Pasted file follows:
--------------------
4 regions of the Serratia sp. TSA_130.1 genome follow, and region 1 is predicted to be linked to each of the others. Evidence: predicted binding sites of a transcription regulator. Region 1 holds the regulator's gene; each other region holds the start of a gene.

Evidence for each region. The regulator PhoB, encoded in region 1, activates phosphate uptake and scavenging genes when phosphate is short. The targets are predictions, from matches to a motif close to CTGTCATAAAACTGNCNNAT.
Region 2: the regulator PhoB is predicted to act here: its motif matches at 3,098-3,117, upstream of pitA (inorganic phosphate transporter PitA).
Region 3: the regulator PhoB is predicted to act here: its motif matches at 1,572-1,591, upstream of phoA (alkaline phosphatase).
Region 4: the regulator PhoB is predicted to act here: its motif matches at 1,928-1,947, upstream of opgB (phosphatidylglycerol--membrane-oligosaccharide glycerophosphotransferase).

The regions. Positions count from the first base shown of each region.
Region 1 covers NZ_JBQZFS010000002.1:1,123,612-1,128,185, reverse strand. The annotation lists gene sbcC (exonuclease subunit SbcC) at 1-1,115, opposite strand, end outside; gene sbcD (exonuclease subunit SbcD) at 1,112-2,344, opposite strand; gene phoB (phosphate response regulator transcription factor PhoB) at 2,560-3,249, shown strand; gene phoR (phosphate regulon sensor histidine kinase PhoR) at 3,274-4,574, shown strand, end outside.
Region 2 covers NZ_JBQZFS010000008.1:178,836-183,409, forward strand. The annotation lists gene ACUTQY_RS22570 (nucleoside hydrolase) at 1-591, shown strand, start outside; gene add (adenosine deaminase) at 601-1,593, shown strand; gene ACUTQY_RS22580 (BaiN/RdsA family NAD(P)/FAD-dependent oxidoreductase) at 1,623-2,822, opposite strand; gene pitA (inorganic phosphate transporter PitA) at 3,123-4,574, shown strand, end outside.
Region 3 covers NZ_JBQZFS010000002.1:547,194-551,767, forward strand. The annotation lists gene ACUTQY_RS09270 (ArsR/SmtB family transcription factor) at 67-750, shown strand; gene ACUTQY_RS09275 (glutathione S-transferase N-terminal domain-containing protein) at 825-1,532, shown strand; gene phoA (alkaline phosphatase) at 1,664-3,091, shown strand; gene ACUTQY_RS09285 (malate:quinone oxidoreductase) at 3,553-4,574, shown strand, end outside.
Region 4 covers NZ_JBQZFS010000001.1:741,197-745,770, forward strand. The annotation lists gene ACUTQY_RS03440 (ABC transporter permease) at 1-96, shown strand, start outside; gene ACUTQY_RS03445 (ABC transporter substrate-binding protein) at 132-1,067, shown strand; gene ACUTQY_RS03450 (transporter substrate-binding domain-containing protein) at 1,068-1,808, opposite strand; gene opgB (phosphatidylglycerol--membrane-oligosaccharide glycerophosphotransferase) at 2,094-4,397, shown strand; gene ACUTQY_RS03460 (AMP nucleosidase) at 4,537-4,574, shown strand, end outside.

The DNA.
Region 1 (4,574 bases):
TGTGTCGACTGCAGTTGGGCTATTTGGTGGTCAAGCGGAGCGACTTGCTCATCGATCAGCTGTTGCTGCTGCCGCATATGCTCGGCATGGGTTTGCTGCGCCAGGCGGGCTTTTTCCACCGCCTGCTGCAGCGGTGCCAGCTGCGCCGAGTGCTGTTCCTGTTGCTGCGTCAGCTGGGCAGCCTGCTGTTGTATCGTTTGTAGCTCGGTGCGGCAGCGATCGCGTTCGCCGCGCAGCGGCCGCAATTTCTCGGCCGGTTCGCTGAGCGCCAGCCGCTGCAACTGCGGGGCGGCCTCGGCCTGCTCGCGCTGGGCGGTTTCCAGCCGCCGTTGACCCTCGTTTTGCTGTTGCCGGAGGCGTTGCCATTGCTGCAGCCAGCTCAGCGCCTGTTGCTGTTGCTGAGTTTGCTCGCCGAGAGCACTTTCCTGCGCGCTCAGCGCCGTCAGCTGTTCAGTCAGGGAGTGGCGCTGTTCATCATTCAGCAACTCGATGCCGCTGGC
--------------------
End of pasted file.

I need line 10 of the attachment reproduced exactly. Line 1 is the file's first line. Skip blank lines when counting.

Region 4 covers NZ_JBQZFS010000001.1:741,197-745,770, forward strand. The annotation lists gene ACUTQY_RS03440 (ABC transporter permease) at 1-96, shown strand, start outside; gene ACUTQY_RS03445 (ABC transporter substrate-binding protein) at 132-1,067, shown strand; gene ACUTQY_RS03450 (transporter substrate-binding domain-containing protein) at 1,068-1,808, opposite strand; gene opgB (phosphatidylglycerol--membrane-oligosaccharide glycerophosphotransferase) at 2,094-4,397, shown strand; gene ACUTQY_RS03460 (AMP nucleosidase) at 4,537-4,574, shown strand, end outside.